My Playlist: Emmylou Harris

While I had known her name for decades, it really wasn’t until July 2017 that I started paying closer attention to Emmylou Harris when seeing her in Philadelphia as part of a concert headlined by John Mellencamp. There was something special about this lady with her all-white hair who recently had turned 70. Now 73, Harris has been active for more than 50 years, released dozens of solo and collaborative albums, scored 20 top 10 hits on the Billboard country charts and collected numerous Grammy and other awards. This playlist is an attempt to shine a light on her long and impressive career.

Harris was born on April 2, 1947 in Birmingham, Ala. Her dad, Walter Harris, was a Marine Corps officer, while her mom Eugenia was a wartime military wife. After high school graduation in Woodbridge, Va., Harris went to the School of Music, Theater and Dance at the University of North Carolina at Greensboro on a drama scholarship. It was there where she started to learn songs by Pete Seeger, Bob Dylan and Joan Baez on guitar and develop her musical aspirations. Harris dropped out, moved to New York City during the second half of the ’60s, and started performing on the folk circle in Greenwich Village while waiting tables.

In 1969, Harris married fellow songwriter Tom Slocum who wrote the title track for her debut album Gliding Bird. The folk record also included five songs written by Harris. The label Jubilee Records went under shortly after the release, so all distribution and promotion was ceased. Subsequently, Harris disowned the record. She regards her second release Pieces of the Sky from February 1975 as her official debut.

In 1971, after he had seen her perform, Flying Burrito Brothers co-founder Chris Hillman introduced Harris to his music partner Gram Parsons who became a key figure in her early career. Harris worked with Parsons on his solo debut GP from January 1973 and toured as a member of his band the Fallen Angels. Later that year, she also worked with Parsons on his second and final solo album Grievous Angel, which was released in January 1974, following his death from an accidental overdose of drugs and alcohol in September 1973.

In February 1975, the aforementioned Pieces of the Sky appeared. It’s the album that launched Harris’ career as a country artist and established what she became mainly known, i.e., covering songs written by other artists. The album also coincided with the formation of The Hot Band, Harris’ high-profile backing band until 1991. The initial lineup included James Burton (guitar), Glen Hardin (piano), Hank DeVito (pedal steel guitar), Emory Gordy, Jr. (bass) and John Ware (drums).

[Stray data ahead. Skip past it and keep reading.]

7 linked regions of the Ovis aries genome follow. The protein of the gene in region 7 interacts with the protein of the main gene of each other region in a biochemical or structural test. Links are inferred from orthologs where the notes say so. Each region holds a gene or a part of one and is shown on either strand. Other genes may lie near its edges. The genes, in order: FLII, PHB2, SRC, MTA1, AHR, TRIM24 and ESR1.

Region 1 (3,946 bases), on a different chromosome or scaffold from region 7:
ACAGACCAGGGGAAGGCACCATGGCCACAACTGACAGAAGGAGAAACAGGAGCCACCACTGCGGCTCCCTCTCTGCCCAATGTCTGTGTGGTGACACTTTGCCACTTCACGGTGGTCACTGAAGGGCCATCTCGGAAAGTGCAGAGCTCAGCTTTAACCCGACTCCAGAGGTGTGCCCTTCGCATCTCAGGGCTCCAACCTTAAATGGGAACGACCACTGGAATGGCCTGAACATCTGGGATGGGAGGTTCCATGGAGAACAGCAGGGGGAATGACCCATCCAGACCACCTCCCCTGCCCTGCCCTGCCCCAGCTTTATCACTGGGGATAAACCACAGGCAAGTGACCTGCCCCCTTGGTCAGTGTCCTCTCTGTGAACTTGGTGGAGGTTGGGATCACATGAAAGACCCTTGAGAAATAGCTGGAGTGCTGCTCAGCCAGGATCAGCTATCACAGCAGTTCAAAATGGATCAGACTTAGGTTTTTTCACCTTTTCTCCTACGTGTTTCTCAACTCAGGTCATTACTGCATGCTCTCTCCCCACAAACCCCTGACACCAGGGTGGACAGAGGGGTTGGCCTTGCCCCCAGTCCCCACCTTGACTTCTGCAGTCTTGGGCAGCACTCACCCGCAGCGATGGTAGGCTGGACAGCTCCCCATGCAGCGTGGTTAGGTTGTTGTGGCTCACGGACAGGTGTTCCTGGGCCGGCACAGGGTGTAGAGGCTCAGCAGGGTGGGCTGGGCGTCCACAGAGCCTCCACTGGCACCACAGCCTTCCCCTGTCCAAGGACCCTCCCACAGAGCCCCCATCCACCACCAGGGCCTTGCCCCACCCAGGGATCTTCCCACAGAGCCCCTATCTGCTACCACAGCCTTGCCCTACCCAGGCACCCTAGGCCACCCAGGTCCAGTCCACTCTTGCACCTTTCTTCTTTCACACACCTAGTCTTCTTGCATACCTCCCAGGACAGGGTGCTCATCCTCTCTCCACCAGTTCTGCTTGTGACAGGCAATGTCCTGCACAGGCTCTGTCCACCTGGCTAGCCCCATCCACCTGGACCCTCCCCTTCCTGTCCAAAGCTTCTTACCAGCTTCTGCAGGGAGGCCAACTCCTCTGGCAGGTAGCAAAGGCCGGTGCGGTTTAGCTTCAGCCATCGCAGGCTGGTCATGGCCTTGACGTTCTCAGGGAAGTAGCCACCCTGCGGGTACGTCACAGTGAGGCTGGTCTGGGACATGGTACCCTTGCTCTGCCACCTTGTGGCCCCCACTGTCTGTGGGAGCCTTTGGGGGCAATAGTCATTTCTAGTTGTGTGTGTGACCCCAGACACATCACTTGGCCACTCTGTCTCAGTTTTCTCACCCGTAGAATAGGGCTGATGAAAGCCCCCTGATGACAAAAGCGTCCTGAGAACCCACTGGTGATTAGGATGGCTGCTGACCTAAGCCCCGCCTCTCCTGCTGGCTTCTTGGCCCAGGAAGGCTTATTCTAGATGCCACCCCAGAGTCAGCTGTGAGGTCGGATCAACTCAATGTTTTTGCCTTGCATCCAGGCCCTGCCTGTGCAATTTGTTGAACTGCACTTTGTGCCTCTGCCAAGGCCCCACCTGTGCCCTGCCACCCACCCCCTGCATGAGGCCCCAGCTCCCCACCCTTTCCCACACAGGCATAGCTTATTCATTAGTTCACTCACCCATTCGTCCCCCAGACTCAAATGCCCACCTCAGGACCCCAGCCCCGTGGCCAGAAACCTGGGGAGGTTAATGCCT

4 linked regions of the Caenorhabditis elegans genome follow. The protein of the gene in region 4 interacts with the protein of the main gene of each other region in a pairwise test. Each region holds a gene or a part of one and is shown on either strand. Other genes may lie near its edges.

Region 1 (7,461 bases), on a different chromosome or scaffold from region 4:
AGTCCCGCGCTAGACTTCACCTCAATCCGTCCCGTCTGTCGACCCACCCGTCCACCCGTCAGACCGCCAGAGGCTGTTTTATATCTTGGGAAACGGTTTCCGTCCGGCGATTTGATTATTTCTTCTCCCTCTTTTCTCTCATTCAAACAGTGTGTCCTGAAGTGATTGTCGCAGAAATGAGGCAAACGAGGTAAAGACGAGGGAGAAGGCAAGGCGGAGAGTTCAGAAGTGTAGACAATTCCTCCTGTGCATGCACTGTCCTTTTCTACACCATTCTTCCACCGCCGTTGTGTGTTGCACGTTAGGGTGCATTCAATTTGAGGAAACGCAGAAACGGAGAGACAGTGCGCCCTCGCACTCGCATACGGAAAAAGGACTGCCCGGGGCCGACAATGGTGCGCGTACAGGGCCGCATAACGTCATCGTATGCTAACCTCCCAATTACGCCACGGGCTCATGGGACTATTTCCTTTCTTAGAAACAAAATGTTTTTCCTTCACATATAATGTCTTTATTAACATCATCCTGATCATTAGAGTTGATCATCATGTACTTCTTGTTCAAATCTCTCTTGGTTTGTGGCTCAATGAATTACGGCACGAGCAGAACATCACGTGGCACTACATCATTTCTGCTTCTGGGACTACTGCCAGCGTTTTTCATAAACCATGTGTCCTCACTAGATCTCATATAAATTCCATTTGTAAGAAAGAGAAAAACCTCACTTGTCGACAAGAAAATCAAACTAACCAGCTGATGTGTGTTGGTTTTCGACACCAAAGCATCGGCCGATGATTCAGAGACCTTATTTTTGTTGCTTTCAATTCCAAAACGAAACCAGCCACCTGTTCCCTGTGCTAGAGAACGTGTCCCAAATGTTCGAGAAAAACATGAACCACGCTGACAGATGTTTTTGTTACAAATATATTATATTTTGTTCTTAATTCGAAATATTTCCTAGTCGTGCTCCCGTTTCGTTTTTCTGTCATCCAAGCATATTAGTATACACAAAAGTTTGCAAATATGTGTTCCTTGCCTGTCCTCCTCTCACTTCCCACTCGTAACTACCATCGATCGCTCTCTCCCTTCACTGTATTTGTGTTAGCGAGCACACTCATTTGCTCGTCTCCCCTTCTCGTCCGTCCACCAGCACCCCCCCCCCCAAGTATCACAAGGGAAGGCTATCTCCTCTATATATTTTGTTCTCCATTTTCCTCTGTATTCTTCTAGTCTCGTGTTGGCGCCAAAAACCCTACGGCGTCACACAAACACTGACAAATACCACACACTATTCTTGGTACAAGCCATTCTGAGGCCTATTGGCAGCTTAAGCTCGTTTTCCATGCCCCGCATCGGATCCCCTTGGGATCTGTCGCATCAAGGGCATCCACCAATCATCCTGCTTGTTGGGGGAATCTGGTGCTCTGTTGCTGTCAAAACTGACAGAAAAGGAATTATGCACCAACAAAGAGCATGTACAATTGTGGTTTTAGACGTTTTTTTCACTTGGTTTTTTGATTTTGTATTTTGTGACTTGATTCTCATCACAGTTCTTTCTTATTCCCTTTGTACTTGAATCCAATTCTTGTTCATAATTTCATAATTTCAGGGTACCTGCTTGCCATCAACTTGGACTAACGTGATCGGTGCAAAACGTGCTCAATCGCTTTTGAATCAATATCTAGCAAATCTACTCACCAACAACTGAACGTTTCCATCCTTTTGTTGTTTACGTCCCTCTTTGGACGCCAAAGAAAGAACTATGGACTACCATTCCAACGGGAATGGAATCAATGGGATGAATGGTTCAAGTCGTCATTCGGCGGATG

To date, Harris has released 21 solo studio albums, three live records and a dozen compilations. Additionally, her impressive catalog includes seven collaboration albums with artists like Dolly Parton, Linda Ronstadt and Rodney Crowell. Harris also has worked as a guest with numerous other artists, including The Band, Glen Campbell, Johnny Cash, Guy Clark, Bob Dylan, Sheryl Crow and Steve Earle, among others. Let’s get to some music!

While perhaps not as representative of Harris as her other records, I’d like to kick off this playlist with a tune from 1969’s Gliding Bird, which was written by her: Black Gypsy.

If I Could Only Win Your Love from her second album Pieces of the Sky became Harris’ first hit single, climbing to no. 4 on the Billboard Hot Country Songs chart in 1975. Co-written by Charlie Louvin and Ira Louvin who formed the country and gospel duo The Louvin Brothers, it also marked the first of only a handful of Harris singles that charted on the Billboard Hot 100, in this case at no. 58. Linda Ronstadt sang backing vocals on the album.

While Emmylou Harris is best known as a country artist, her song choices can be eclectic. Here’s an example from her third studio album Elite Hotel released in December 1975: A beautiful cover of The Beatles tune Here, There and Everywhere. Credited to John Lennon and Paul McCartney, the McCartney ballad originally appeared on the Revolver album from August 1996.

Harris’ next album Luxury Liner from December 1976 included the first cover of Townes Van Zandt’s Pancho and Lefty, which subsequently became the revered singer-songwriter’s best known composition. The tune has also been covered by other artists, most notably Willie Nelson and Merle Haggard, who recorded it as the title track of their collaboration album that came out in January 1983.

Roses in the Snow, Harris’ first ’80s album, appeared in May 1980. Unlike her preceding country and country rock records, this album was more bluegrass-oriented. Here’s a great rendition of the Paul Simon tune The Boxer, featuring beautiful harmony singing by Cheryl White and her sister Sharon White. The Boxer first appeared on Simon & Garfunkel’s final studio album Bridge Over Troubled Water from January 1970.